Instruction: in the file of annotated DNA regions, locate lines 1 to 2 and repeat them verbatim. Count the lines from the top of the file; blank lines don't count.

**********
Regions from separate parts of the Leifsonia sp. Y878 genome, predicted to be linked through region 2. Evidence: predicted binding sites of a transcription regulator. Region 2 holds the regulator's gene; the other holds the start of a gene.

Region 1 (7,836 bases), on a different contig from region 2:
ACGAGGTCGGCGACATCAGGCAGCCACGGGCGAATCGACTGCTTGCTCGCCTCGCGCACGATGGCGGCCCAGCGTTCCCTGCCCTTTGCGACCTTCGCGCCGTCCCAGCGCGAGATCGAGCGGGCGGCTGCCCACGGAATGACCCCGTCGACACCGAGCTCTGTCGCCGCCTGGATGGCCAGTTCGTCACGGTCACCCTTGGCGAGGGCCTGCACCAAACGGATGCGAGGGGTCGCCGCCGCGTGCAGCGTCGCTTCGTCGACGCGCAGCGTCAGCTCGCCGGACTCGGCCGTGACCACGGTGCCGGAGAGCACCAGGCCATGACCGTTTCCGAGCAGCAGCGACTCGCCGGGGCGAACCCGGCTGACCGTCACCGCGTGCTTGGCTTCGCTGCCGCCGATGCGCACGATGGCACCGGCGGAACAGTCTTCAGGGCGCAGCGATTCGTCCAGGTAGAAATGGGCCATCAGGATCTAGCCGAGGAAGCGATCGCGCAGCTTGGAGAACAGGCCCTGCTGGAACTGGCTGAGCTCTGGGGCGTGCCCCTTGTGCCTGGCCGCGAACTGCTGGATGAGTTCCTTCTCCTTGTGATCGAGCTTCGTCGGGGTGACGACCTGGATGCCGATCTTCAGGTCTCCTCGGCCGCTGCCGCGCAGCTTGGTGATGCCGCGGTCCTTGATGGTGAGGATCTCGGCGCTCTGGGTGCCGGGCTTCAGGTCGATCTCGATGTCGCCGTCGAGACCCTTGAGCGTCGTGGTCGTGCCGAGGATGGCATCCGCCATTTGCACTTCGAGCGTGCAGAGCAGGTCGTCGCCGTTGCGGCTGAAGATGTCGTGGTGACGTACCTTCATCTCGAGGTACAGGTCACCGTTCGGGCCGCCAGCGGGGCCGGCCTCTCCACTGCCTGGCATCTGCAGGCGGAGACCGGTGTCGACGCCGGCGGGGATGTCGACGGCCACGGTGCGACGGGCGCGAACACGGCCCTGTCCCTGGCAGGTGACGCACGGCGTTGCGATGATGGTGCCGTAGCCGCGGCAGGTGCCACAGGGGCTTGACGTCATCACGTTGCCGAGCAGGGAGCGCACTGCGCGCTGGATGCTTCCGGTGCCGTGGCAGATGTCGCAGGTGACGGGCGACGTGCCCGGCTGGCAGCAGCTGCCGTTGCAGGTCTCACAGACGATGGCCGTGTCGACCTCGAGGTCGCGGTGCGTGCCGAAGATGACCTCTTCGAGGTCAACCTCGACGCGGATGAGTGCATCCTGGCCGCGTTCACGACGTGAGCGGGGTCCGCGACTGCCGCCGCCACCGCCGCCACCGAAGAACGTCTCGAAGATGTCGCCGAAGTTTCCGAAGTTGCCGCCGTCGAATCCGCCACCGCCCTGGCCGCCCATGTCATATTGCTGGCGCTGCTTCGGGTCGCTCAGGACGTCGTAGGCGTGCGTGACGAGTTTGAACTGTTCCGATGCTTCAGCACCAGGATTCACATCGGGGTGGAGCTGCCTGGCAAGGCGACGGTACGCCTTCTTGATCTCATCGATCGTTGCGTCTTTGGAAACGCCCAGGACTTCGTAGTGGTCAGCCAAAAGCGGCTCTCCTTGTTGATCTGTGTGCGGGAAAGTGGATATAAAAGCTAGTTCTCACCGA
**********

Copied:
Regions from separate parts of the Leifsonia sp. Y878 genome, predicted to be linked through region 2. Evidence: predicted binding sites of a transcription regulator. Region 2 holds the regulator's gene; the other holds the start of a gene.

Region 1 (7,836 bases), on a different contig from region 2: